MASKIYOT, West Bank (AP) — They live just a couple of miles from each other along a country road winding through parched fields, but they are worlds apart.
Avinadav Vitkon, an Israeli freelance writer, is putting down roots in this strip of West Bank land known as the Jordan Valley, helping to establish a new Jewish settlement with his government's backing. Palestinian farmer Jasser Daraghmeh is barely hanging on to the 10 acres he says have been in his family for years.
Vitkon, 29, lives in a trailer, but will eventually move with his wife and four young children into one of 20 homes to be built on an adjacent hill. Daraghmeh, a 34-year-old father of six, expects the Israeli military to demolish his family's wooden shack because it was built without a permit.
Their differing fortunes are the product of a struggle for control of this valley alongside the Jordan River — biblical terrain which Israelis and Palestinians both say they need for national survival.
Struggle for control?
Airplanes, helicopters, tanks, bulldozers, and all sorts of armaments against what? Rocks, sticks, a few guns? WTF?
hat Zionist AmeriKan MSM bias again!
Israelis move freely through the valley, while Palestinians are hampered by building restrictions and roadblocks, one of which even keeps them from nearby Dead Sea beaches. Today, the valley has a distinctly Israeli feel, with Jewish settlements, Hebrew billboards, war memorials and a Jewish seminary lining a sleek highway packed with Israeli motorists.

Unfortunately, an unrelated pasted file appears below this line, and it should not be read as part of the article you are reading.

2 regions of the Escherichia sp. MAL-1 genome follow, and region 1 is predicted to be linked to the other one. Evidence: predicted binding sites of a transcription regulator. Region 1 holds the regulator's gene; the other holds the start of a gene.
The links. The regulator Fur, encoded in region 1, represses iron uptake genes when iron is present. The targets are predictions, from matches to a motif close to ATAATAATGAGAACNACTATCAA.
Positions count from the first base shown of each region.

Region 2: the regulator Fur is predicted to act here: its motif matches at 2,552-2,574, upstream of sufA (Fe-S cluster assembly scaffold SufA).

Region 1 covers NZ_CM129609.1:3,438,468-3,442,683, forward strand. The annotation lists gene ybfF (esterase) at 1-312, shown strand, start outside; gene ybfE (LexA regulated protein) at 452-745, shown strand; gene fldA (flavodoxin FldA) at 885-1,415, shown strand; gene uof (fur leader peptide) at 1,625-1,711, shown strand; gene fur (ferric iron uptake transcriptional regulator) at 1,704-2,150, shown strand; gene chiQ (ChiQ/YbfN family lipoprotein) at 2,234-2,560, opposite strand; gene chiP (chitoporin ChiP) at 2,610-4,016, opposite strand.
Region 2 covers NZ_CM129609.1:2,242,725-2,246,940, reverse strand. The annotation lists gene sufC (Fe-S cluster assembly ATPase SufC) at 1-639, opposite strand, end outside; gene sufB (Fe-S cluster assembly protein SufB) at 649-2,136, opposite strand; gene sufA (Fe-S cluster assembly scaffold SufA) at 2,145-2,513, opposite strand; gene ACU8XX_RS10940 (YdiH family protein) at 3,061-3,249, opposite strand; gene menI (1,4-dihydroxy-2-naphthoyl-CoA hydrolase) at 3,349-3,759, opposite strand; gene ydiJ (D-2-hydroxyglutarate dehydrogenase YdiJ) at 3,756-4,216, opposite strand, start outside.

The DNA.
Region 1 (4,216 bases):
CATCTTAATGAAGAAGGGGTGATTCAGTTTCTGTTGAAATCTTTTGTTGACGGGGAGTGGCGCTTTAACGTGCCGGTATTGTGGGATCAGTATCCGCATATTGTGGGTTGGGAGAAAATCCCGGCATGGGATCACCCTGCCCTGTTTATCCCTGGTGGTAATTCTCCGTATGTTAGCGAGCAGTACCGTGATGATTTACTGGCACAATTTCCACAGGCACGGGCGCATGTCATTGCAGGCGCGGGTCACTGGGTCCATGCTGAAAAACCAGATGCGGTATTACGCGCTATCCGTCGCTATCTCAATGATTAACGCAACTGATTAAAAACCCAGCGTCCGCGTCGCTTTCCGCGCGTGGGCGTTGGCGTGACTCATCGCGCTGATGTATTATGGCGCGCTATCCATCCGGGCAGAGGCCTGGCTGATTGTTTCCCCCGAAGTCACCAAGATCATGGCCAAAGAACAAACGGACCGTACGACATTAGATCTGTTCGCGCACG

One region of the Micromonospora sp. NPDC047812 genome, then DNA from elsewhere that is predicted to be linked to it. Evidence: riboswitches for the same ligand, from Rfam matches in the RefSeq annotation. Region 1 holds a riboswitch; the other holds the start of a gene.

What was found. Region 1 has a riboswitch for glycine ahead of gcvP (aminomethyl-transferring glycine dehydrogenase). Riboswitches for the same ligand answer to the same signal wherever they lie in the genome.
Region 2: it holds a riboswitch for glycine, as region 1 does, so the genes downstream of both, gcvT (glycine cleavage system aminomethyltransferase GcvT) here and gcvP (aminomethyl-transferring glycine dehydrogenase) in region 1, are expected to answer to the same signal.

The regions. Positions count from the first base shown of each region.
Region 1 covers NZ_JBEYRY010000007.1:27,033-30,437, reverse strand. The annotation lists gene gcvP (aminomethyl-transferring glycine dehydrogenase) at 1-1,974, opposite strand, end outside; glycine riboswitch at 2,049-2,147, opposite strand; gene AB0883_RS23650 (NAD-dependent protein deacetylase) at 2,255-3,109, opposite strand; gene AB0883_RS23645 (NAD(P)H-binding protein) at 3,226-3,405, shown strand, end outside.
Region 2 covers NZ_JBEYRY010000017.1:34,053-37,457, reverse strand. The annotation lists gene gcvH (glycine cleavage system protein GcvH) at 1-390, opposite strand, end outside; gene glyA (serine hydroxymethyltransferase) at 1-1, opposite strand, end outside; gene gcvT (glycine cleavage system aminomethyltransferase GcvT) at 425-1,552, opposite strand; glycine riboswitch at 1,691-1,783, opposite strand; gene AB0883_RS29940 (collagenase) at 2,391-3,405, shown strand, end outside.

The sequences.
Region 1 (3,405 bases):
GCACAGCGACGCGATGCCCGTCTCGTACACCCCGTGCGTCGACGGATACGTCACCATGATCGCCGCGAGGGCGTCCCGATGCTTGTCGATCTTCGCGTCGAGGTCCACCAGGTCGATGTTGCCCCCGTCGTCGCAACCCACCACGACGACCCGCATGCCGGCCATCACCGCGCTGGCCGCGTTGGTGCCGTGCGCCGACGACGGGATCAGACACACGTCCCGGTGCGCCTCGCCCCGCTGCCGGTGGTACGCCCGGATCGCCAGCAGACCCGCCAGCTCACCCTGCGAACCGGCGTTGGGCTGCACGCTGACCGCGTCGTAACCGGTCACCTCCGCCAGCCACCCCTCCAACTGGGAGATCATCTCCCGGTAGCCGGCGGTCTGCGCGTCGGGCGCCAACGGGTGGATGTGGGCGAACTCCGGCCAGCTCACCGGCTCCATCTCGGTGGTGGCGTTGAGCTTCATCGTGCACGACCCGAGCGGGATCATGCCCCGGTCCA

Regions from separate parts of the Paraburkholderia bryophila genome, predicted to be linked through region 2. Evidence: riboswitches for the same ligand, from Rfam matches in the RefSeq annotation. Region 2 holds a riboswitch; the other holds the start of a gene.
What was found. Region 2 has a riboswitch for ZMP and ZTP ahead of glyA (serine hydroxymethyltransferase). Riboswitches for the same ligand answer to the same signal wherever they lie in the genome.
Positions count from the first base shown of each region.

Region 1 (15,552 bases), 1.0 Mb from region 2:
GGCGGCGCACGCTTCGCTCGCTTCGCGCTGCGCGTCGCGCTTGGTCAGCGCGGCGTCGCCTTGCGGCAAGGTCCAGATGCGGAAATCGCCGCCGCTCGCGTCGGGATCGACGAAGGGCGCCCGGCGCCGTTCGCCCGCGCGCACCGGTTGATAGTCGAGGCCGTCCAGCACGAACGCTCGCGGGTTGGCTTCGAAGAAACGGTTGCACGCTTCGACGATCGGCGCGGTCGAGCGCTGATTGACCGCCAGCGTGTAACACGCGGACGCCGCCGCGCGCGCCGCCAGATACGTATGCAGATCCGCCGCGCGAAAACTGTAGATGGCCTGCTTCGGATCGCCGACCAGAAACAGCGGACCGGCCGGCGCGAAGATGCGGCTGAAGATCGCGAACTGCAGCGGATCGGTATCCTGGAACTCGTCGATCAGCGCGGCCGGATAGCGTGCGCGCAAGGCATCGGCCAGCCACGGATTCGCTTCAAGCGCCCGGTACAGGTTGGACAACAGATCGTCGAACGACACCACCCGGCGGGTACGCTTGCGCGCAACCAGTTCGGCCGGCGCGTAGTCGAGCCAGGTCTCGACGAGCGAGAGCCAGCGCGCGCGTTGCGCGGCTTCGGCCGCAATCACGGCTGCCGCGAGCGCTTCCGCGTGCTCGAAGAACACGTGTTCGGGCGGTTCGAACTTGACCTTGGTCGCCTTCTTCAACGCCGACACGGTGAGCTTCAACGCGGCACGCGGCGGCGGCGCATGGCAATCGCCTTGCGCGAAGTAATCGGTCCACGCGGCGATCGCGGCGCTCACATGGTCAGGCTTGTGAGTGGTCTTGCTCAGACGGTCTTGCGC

Some 6,000 Israeli settlers live in 25 communities sprinkled across the area, whose West Bank sector stretches about 60 miles north to south, ending at the Dead Sea. Dubi Tal, a settler leader, says Israelis in the region are confident enough in the future to be investing in date palms, which take years to bear fruit.
Just two miles away, Farsiyeh has dwindled from about 100 families before 1967 to about 20 living in far-flung shacks, according to Daraghmeh, the farmer.
Some 53,000 Palestinians live in the Jordan Valley, about half in the ancient city of Jericho where Palestinians run their own administration. The rest live under full Israeli control, squeezed between settlements, military zones and off-limits nature reserves.
Daraghmeh says it's getting harder to water his crops. He points to a pile of black plastic pipes, remnants of his irrigation system. The Israeli military says it destroyed the pipeline running from a nearby spring to his fields because it was illegal.
It has gotten to the point where I don't even want an end to the occupation anymore; I just want an end to Zionist Israel.
I'm sick of these cancerous monsters on the face of this planet.